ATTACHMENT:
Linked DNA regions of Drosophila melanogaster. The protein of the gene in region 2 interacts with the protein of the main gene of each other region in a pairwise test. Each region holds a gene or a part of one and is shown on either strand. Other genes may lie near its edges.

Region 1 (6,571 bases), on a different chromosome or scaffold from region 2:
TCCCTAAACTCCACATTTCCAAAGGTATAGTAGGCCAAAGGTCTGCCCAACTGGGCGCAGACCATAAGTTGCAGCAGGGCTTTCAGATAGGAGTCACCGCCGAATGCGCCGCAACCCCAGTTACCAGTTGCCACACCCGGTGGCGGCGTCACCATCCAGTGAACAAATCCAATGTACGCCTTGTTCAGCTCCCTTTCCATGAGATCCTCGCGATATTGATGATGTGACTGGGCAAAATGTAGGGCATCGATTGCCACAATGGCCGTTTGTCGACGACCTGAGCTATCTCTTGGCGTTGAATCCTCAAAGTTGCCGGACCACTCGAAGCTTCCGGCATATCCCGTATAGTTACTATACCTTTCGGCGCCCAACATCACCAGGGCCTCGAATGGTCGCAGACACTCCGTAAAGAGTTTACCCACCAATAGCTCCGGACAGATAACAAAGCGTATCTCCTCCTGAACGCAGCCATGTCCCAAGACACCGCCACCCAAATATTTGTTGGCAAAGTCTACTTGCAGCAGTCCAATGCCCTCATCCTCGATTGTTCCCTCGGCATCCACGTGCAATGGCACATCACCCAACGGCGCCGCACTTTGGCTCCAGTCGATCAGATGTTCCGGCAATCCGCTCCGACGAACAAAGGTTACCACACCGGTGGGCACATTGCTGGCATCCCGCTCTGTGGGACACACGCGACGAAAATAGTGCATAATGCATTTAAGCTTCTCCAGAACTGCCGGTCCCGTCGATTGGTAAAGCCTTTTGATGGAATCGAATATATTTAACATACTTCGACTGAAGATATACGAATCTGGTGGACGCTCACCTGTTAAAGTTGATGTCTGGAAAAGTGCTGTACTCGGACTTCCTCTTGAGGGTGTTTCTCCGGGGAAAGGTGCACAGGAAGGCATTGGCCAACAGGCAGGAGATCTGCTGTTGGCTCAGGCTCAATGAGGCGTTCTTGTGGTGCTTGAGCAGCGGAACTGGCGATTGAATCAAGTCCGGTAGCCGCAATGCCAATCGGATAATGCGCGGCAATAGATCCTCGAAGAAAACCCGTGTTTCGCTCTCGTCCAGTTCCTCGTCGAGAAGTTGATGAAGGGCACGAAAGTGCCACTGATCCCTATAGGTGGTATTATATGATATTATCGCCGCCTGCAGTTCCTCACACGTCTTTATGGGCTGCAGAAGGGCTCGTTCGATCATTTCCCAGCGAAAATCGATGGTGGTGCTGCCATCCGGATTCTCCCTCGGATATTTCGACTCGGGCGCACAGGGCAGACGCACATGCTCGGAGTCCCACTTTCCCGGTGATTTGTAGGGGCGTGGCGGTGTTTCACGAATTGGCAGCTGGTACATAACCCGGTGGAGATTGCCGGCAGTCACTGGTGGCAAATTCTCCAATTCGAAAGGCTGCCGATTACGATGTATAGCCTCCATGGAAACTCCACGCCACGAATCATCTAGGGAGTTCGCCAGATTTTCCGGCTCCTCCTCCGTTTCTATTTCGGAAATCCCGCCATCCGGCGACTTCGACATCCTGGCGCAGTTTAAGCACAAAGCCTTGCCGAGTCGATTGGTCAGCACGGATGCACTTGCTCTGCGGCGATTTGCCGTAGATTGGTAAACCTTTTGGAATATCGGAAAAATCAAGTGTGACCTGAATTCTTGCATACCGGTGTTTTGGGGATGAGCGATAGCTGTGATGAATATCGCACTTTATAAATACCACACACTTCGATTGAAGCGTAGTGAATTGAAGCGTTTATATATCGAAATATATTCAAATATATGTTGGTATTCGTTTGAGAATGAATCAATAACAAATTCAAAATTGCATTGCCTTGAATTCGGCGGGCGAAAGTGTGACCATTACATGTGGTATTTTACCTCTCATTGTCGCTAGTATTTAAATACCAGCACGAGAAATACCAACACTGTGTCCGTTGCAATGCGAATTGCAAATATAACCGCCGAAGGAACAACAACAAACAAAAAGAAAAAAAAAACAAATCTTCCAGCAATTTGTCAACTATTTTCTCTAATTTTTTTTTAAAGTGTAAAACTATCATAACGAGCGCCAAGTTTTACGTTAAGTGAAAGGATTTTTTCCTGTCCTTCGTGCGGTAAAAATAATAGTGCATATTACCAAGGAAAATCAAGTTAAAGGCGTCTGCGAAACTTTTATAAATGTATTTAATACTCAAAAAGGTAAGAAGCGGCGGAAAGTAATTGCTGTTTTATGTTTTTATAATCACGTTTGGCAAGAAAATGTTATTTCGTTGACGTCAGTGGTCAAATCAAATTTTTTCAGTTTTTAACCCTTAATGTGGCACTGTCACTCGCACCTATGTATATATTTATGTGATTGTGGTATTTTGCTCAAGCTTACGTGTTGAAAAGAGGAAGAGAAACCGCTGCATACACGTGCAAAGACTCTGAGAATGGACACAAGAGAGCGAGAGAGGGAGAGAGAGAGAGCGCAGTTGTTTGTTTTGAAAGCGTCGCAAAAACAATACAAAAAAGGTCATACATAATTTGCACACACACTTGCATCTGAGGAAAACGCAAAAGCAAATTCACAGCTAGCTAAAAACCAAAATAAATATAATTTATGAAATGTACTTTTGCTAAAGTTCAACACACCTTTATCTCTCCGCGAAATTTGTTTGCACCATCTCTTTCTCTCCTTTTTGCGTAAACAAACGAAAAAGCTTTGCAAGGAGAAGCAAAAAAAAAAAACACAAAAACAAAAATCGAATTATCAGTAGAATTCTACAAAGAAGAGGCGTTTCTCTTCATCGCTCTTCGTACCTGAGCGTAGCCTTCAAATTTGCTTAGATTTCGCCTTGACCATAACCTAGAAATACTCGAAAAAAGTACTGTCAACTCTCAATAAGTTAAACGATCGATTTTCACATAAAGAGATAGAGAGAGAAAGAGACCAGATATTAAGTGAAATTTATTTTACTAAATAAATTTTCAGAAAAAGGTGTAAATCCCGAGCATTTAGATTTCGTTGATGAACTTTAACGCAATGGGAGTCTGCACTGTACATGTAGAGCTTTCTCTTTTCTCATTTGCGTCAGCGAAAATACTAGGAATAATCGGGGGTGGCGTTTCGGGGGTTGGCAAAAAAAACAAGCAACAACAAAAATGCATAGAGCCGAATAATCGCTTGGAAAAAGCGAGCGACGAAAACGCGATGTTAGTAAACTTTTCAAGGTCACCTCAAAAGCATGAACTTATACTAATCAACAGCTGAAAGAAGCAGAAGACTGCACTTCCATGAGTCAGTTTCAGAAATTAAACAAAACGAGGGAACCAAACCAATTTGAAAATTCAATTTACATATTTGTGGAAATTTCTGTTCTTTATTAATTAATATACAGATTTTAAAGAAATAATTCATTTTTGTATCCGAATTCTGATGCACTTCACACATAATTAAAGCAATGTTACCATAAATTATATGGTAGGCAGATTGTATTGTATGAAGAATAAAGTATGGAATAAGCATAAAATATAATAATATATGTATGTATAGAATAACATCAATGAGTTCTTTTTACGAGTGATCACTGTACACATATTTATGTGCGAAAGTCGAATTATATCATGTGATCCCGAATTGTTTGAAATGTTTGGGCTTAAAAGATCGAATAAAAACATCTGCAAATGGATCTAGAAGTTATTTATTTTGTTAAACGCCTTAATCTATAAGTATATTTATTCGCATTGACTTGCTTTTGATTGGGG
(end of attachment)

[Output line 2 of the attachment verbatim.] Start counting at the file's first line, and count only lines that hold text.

Region 1 (6,571 bases), on a different chromosome or scaffold from region 2: